‘How to fight a baby’ video gets mixed reactions

*This dad curses a time or two.

Think your baby’s rough? Dad of three Gavin McInnes is out to prove that they’re “easy peas”-and has some fightin’ moves to show it!

The YouTube video has since garnered more than 8 million hits, and shows McInnes roughhousing with his little one, including tossing him on the bed, doing the “choke hold,” and blowing in his face.

“This is a very little known technique for fighting babies,” McInnes informs, propping his child up on his chubby legs. “Their one achilles heel is WIND.”

The video is made in good humor and seems rather innocent and sweet enough, but some  viewers are concerned that his play is TOO rough for baby. According to TODAY.com, McInnes is “unconcerned.”

“I mean, I would hate if child services took my children away, but outside of that, I’m not concerned if it makes people mad or not,” he said.

And he may have a point. Recent studies have proven roughhousing and wrestling to be beneficial, especially for boys.

According to TODAY.com, “Research within the past decade has shown the benefits children receive from rough-and-tumble horseplay, including gaining confidence, learning how to handle their bodies, and taking chances. The book “The Art of Roughhousing,” which is co-written by a medical doctor and a psychologist, said horseplay can actually help make kids smarter and more emotionally intelligent by teaching them how to interact with others and teaching them self-control, fairness and empathy.”

Whenever I’d see my nephews wrestling before I had kids, I always thought they were mad or doing it to be mean. But rarely did they ever come out the other end worse for wear-in fact, most times any squabbles were squandered and aggressive energy released. The boys felt better after some good old fashioned horsin’ around.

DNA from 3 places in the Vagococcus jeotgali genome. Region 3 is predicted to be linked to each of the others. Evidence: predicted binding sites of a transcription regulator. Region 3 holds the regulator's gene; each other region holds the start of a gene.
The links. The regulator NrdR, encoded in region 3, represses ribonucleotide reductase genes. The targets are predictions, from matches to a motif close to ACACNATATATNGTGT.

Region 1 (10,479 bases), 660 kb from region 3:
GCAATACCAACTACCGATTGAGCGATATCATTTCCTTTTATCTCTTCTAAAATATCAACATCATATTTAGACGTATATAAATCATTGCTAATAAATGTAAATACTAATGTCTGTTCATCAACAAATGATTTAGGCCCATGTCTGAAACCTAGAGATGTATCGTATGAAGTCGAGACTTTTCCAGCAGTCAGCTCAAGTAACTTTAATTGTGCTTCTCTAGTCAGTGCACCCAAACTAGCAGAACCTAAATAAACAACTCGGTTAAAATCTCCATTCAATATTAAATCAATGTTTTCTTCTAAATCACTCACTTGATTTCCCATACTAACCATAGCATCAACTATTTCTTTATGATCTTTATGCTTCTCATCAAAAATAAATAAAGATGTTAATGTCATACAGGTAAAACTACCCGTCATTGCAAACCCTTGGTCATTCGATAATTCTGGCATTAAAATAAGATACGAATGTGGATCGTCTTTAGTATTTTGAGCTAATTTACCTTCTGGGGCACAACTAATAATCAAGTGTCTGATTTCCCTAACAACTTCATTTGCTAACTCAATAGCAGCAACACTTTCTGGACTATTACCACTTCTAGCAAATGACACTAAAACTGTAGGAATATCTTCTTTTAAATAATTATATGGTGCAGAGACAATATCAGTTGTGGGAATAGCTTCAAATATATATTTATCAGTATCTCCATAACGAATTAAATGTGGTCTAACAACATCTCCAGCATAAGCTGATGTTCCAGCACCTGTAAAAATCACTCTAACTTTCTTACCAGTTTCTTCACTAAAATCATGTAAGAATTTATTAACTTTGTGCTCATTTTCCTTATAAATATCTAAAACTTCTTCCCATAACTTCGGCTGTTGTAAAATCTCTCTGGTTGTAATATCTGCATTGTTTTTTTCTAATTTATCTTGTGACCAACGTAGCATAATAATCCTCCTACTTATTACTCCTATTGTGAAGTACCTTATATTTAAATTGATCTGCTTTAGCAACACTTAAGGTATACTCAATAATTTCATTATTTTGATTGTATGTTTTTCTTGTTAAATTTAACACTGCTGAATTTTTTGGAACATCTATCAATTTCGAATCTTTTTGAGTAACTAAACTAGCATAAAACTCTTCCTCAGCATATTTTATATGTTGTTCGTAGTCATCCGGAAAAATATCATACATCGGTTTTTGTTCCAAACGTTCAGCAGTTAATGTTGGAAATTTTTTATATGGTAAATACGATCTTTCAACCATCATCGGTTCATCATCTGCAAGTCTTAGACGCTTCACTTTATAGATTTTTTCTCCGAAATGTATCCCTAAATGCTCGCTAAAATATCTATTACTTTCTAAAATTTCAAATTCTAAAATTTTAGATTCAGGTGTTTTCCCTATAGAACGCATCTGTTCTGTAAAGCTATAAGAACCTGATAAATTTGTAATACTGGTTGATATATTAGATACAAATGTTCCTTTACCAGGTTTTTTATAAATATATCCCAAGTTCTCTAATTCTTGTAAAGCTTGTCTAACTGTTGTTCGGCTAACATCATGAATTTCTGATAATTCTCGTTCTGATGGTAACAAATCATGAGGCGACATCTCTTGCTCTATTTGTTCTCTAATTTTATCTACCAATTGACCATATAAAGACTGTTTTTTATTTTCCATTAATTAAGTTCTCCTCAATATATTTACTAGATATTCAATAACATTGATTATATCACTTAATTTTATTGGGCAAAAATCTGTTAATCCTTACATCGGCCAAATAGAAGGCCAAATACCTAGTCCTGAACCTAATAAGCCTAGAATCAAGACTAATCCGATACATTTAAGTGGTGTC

“I think the safety pendulum has swung too far,” he said. After making the video, he showed it to his family. “Even my mother-in-law, my archenemy, was OK with it.”

 

One comment

  1. Shawnm750

    I grew up with three older brothers (and a younger sister that knew how to hold her own) and I agree that roughhousing is good for all children – not just little boys. Obviously parents have to do some supervising to ensure that kids don’t hurt each other badly, but I think it does a lot to teach them about learning limits when it comes to physical contact. I know some parents who protect their kids SO much that the slightest bump sends them crying to mom and dad. On the flip side, my nieces and nephews get into brawls all the time and throw some questionably hard blows, but they all still walk away laughing…usually. (I should interject here that I’m often the instigator of said brawls.) I remember playing Bloody Knuckles in elementary school. I don’t think kids today could get away with that. I’ve seen McInnes’s video, and I thought it was great. I think more parents need to take a page from his book and do a little roughhousing of their own. It might just help them relieve some stress while having some good old-fashioned fun!

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